Keywords:  Ad-hTERT; CD8+ T cells; IL-10; cancer; combination therapy; oncolytic adenovirus
  8. Biofabrication. 2021 Mar 18.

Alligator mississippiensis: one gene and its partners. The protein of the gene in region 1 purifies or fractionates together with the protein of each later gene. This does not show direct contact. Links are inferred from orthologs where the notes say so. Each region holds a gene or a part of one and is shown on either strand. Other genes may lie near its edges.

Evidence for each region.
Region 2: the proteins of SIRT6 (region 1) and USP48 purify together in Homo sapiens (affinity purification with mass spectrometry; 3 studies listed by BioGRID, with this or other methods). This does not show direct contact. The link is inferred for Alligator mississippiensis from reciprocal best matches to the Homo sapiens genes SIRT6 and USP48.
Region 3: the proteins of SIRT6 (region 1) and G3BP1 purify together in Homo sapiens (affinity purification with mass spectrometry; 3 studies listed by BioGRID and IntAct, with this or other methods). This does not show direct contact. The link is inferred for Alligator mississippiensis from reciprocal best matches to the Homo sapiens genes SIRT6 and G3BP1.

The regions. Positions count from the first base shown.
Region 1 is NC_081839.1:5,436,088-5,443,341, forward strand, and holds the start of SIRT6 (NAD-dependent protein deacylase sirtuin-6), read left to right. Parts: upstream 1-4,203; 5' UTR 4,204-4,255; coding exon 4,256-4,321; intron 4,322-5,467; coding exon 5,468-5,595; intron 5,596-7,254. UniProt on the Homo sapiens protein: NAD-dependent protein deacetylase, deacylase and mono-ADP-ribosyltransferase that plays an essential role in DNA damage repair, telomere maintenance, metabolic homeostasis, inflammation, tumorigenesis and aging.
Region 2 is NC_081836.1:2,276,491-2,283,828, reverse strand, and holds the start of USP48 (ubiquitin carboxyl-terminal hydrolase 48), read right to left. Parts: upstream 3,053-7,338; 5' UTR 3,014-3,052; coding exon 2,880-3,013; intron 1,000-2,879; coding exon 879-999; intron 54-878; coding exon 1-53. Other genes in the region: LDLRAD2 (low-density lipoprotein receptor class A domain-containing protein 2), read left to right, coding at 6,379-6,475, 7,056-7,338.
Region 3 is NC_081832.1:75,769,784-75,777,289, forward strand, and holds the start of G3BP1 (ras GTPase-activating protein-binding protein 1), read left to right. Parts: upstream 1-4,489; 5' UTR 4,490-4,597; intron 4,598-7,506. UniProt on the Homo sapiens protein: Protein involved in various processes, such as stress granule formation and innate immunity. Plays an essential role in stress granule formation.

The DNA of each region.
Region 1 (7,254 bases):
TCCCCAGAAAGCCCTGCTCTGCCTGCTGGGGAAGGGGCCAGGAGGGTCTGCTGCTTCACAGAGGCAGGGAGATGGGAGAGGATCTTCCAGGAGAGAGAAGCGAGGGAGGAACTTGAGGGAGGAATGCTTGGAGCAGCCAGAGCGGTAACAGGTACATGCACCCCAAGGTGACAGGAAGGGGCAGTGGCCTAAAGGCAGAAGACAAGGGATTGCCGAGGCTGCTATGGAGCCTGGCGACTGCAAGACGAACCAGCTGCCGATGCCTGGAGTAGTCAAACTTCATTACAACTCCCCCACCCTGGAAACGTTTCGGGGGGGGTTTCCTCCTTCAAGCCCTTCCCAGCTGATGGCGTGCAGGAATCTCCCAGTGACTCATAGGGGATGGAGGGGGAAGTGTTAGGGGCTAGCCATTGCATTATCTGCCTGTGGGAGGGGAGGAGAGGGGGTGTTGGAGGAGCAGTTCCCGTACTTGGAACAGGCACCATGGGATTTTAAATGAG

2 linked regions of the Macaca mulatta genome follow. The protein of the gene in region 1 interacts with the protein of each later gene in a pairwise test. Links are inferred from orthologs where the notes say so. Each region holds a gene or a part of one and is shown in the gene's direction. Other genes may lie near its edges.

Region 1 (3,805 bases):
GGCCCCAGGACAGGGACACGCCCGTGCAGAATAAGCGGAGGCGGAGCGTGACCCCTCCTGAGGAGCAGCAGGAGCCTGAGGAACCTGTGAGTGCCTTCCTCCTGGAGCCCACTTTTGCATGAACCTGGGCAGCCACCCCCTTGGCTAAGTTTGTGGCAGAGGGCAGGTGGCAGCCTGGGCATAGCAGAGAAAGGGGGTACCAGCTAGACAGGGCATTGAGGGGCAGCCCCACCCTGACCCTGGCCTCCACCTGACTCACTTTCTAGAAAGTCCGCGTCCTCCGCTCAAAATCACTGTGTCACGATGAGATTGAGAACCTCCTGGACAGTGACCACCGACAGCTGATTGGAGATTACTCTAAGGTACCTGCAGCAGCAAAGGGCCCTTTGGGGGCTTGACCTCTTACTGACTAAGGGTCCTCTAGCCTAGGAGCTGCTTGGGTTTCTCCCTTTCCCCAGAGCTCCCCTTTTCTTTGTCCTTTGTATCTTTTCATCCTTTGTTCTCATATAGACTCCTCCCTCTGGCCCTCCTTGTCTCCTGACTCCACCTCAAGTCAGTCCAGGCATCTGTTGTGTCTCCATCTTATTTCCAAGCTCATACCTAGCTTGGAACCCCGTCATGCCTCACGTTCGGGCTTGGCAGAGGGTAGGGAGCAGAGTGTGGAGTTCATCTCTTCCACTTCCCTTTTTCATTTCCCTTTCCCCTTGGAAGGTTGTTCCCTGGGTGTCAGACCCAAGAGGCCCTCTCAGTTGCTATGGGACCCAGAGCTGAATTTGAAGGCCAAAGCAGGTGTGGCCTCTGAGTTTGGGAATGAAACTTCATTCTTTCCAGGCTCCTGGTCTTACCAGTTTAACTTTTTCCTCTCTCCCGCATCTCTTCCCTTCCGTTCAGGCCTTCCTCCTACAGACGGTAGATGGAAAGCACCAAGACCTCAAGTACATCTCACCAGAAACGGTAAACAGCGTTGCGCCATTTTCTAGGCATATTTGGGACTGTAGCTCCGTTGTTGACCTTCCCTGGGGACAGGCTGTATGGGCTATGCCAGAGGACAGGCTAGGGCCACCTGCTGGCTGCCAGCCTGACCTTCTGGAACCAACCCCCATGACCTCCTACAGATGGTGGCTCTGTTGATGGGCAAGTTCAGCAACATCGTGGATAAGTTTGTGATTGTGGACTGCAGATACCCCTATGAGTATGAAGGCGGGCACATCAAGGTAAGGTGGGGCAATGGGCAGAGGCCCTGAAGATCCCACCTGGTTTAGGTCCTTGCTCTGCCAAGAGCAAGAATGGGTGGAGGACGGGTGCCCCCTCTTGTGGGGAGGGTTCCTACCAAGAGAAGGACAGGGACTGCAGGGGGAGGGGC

Bone metastases occur in 65-80% advanced breast cancer patients. Although significant progresses have been made in understanding the biological mechanisms driving the bone metastatic cascade, traditional 2D in vitro models and animal studies are not effectively reproducing breast cancer cells (CCs) interactions with the bone microenvironment and suffer from species-specific differences, respectively. Moreover, simplified in vitro models cannot realistically estimate drug anti-tumoral properties and side effects, hence leading to pre-clinical testing frequent failures. To solve this issue, a 3D metastatic bone minitissue is designed with embedded human osteoblasts, osteoclasts, bone-resident macrophages, endothelial cells and breast CCs. This minitissue recapitulates key features of the bone metastatic niche, including the alteration of macrophage polarization and microvascular architecture, along with the induction of CC micrometastases and osteomimicry. The minitissue reflects breast CC organ-specific metastatization to bone compared to a muscle minitissue. Finally, two FDA approved drugs, doxorubicin and rapamycin, have been tested showing that the dose required to impair CC growth is significantly higher in the metastatic bone minitissue compared to a simpler CC monoculture minitissue. The metastatic bone minitissue allows the investigation of metastasis key biological features and represents a reliable tool to better predict drug effects on the metastatic bone microenvironment.